The collaborative approach is not the same as mediation. In mediation, you have a third party who is going to be helping you work through these issues. In a collaborative approach, you both can be represented by an attorney. However, both attorneys must agree to a collaborative approach by signing a commitment. The commitment would entail that if the two parties decide to go forward with litigation, both attorneys will withdraw and not proceed forward.
This commitment keeps people in the room in several ways. It keeps attorneys pushing for compromise. It also retains the client’s interest in coming to an agreement because if they do not, they will lose the attorney they have already committed to and worked with. Thus, the process is designed to keep all parties honest and minimizes contention by taking away confidence in the ability to threaten the use of the court. Without the pressure of court involvement, it’s much more likely for people to resolve their issues based on what’s best.
There are also no mediator fees with collaborative divorce. If clients opt for it, they can also hire an expert to advise them precisely on what their assets and debts are. The parties can then jointly share this expense. While advisable to share the costs of experts, it is not necessary. Additionally, there are no deadlines for collaborative divorce. Mediation occurs on a single day or series of days, and it is often challenging to find a compromise after only one meeting. With collaborative divorce, sessions can be split up over time, so separation talks feel less pressured.
Do Both Or Either Parties Need Attorneys In The Collaborative Model?
The short answer is no. The long and nuanced answer is that it is tough to accomplish a collaborative divorce without two attorneys. Without an attorney, an unrepresented party would write a statement clarifying they understand that they’re representing themselves. Therefore, it can be done. However, it doesn’t have the same force and effect. The driver of divorce collaboration is maintaining the parameters around it. When there’s only one attorney in the room, the unrepresented party doesn’t have the pressure of losing their attorney. An attorney in North Carolina shall not represent both parties on opposite sides of a dispute. Without the second attorney present, it can be confusing as to whether the unrepresented party is getting legal advice or not.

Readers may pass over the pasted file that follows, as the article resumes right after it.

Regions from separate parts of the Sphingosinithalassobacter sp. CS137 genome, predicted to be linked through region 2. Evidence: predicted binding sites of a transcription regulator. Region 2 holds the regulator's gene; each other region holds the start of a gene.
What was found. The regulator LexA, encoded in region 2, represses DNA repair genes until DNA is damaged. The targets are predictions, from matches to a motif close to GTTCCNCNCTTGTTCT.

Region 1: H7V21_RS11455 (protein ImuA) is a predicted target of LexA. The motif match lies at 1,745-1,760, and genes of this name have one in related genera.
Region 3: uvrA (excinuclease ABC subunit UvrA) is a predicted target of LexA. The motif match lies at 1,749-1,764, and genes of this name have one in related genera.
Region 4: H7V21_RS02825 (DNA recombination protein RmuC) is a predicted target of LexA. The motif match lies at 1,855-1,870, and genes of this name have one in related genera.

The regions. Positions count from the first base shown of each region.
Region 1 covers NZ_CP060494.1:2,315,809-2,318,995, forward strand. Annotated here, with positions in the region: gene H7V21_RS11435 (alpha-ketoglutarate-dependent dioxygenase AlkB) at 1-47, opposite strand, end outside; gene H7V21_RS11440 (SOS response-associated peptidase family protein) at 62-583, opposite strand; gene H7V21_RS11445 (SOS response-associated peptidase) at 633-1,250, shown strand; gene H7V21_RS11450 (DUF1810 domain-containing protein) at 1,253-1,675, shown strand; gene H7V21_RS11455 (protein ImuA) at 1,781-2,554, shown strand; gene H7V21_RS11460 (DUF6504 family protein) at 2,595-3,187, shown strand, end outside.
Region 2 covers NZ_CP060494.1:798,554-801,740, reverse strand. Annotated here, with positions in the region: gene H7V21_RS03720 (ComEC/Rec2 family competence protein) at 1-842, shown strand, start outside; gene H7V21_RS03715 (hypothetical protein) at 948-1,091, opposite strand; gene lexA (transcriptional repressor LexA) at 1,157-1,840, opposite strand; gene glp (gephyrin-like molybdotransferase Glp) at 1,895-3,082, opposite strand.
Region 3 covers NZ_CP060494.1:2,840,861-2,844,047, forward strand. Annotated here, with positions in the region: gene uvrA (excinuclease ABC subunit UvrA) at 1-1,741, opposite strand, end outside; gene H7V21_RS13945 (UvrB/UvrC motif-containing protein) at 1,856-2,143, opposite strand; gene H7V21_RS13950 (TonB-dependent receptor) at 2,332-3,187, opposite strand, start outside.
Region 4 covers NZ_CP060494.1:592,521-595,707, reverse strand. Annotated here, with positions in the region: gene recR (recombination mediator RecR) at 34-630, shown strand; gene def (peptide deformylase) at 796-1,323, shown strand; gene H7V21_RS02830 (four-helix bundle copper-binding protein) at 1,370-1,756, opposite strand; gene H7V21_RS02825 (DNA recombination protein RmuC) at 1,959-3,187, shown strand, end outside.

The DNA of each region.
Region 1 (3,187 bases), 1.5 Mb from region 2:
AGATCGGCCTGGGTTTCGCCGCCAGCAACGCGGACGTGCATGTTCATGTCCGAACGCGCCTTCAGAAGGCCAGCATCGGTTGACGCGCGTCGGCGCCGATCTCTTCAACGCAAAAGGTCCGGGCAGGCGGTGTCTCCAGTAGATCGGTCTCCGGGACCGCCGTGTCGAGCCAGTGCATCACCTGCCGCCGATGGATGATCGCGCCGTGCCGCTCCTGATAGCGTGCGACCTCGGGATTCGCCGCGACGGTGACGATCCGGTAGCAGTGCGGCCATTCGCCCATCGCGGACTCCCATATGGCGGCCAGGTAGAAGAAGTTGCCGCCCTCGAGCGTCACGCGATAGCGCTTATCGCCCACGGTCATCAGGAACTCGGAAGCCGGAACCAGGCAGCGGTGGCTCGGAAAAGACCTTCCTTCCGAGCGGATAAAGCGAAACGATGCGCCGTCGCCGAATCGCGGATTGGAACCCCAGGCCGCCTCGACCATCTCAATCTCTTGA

How Can The Collaborative Process To Divorce Save Your Clients Time And Money?
Litigation is expensive and opposing parties can utilize rules and procedures to drive up that cost. Just because you have an attorney that is money conscious, doesn’t protect you from a multitude of discovery requests, depositions, or anything they can do to fight you. As litigation continues and expenses rise, your case may result in court-ordered mediation for the purpose of equitable distribution. If so, you will then have to pay a third party on top of your attorney for any time spent in mediation. Not to mention, if experts are required, each party will typically be required to pay for their own experts. Experts charge very high hourly fees and may be needed on more than one occasion. In addition, the court is unpredictable. Contrary to collaborative divorce, you won’t have control over the court processes and timeframes.
For more information on Family Law in North Carolina, an initial consultation is your next best step. Get the information and legal answers you are seeking by calling (980) 324-3099 today.
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